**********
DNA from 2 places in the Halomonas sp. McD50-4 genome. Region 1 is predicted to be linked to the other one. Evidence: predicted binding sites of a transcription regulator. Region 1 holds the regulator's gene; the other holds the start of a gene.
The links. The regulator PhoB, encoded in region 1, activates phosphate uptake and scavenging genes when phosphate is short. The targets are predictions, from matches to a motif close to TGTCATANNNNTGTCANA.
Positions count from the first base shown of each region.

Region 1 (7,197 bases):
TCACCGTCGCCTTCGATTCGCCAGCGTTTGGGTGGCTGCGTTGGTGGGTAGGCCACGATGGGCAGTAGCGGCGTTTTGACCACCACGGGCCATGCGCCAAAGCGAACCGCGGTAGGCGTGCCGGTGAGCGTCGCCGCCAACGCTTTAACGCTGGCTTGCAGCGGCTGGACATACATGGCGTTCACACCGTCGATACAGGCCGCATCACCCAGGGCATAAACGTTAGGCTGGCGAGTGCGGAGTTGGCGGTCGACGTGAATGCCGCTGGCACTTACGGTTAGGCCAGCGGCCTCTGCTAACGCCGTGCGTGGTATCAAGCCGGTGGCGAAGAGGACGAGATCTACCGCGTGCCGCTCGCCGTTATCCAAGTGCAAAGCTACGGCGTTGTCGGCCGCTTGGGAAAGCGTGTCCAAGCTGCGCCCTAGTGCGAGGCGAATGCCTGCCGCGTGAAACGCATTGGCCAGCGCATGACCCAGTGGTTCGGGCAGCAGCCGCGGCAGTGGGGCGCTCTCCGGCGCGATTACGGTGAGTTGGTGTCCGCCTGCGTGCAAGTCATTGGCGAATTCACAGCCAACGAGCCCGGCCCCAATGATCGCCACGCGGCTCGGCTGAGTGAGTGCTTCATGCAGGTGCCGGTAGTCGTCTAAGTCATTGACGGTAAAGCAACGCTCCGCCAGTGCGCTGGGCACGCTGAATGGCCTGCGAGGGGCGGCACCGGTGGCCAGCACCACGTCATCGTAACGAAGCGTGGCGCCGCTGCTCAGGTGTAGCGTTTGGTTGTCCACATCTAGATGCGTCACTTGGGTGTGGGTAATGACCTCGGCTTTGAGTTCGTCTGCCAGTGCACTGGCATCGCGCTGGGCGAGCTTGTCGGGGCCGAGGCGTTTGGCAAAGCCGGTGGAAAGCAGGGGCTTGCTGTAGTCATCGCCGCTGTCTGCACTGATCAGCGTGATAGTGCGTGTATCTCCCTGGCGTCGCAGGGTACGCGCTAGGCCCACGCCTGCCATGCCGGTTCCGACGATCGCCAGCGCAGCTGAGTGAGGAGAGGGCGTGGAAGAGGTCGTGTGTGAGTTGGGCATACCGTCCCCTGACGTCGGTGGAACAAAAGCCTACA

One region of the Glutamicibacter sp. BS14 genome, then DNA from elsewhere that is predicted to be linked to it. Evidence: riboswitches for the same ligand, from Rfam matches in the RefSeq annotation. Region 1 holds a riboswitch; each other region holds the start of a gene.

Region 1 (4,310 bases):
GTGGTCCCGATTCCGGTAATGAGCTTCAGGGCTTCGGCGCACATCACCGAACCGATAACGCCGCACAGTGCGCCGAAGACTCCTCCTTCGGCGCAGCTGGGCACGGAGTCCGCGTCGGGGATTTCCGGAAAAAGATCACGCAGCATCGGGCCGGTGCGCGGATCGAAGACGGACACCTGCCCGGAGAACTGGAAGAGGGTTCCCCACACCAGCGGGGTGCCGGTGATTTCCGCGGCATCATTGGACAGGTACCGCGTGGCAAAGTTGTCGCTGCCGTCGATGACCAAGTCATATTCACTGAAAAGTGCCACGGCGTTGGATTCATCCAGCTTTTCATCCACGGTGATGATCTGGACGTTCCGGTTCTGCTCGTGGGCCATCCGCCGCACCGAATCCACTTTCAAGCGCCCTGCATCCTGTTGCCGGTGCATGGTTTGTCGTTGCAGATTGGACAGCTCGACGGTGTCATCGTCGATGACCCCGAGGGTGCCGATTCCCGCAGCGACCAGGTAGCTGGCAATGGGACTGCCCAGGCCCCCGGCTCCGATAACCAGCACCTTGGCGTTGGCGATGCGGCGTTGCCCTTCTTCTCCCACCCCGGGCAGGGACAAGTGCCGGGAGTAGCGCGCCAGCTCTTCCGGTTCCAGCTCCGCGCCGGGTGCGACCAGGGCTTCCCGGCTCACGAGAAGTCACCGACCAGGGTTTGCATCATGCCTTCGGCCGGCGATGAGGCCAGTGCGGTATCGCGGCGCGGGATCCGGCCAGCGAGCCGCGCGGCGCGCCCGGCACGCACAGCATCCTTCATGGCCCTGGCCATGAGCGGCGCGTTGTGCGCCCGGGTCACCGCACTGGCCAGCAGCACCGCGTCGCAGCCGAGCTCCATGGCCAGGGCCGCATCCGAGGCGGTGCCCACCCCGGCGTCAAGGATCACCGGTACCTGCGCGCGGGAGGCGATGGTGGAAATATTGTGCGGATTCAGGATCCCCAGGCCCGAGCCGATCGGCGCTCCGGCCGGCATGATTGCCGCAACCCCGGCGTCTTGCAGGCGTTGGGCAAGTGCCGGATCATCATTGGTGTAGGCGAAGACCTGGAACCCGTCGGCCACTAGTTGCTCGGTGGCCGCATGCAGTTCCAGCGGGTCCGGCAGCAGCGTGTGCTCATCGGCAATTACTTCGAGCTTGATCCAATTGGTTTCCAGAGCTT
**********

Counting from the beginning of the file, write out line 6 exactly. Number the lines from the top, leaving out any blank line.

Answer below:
One region of the Glutamicibacter sp. BS14 genome, then DNA from elsewhere that is predicted to be linked to it. Evidence: riboswitches for the same ligand, from Rfam matches in the RefSeq annotation. Region 1 holds a riboswitch; each other region holds the start of a gene.